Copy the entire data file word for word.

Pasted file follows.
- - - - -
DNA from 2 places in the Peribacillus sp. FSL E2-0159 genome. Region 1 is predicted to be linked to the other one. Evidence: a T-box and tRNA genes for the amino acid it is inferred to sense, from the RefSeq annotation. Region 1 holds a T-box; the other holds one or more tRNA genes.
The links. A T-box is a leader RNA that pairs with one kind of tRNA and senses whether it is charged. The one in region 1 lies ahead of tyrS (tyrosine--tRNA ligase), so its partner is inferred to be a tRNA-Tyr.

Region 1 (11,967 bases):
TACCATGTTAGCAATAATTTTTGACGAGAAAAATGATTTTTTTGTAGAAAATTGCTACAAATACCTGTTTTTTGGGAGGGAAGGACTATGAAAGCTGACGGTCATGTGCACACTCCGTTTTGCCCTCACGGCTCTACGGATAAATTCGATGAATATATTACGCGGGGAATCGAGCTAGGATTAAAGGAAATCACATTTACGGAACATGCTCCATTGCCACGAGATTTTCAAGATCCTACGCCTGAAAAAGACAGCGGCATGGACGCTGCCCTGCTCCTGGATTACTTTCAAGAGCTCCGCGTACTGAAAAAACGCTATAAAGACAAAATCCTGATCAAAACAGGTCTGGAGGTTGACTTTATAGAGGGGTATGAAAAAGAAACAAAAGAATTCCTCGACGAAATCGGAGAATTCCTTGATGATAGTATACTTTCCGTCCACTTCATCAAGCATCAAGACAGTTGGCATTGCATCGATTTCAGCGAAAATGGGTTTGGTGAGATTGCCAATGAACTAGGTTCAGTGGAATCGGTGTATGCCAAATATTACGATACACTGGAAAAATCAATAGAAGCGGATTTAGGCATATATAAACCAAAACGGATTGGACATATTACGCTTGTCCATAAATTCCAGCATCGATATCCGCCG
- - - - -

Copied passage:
DNA from 2 places in the Peribacillus sp. FSL E2-0159 genome. Region 1 is predicted to be linked to the other one. Evidence: a T-box and tRNA genes for the amino acid it is inferred to sense, from the RefSeq annotation. Region 1 holds a T-box; the other holds one or more tRNA genes.
The links. A T-box is a leader RNA that pairs with one kind of tRNA and senses whether it is charged. The one in region 1 lies ahead of tyrS (tyrosine--tRNA ligase), so its partner is inferred to be a tRNA-Tyr.

Region 1 (11,967 bases):
TACCATGTTAGCAATAATTTTTGACGAGAAAAATGATTTTTTTGTAGAAAATTGCTACAAATACCTGTTTTTTGGGAGGGAAGGACTATGAAAGCTGACGGTCATGTGCACACTCCGTTTTGCCCTCACGGCTCTACGGATAAATTCGATGAATATATTACGCGGGGAATCGAGCTAGGATTAAAGGAAATCACATTTACGGAACATGCTCCATTGCCACGAGATTTTCAAGATCCTACGCCTGAAAAAGACAGCGGCATGGACGCTGCCCTGCTCCTGGATTACTTTCAAGAGCTCCGCGTACTGAAAAAACGCTATAAAGACAAAATCCTGATCAAAACAGGTCTGGAGGTTGACTTTATAGAGGGGTATGAAAAAGAAACAAAAGAATTCCTCGACGAAATCGGAGAATTCCTTGATGATAGTATACTTTCCGTCCACTTCATCAAGCATCAAGACAGTTGGCATTGCATCGATTTCAGCGAAAATGGGTTTGGTGAGATTGCCAATGAACTAGGTTCAGTGGAATCGGTGTATGCCAAATATTACGATACACTGGAAAAATCAATAGAAGCGGATTTAGGCATATATAAACCAAAACGGATTGGACATATTACGCTTGTCCATAAATTCCAGCATCGATATCCGCCG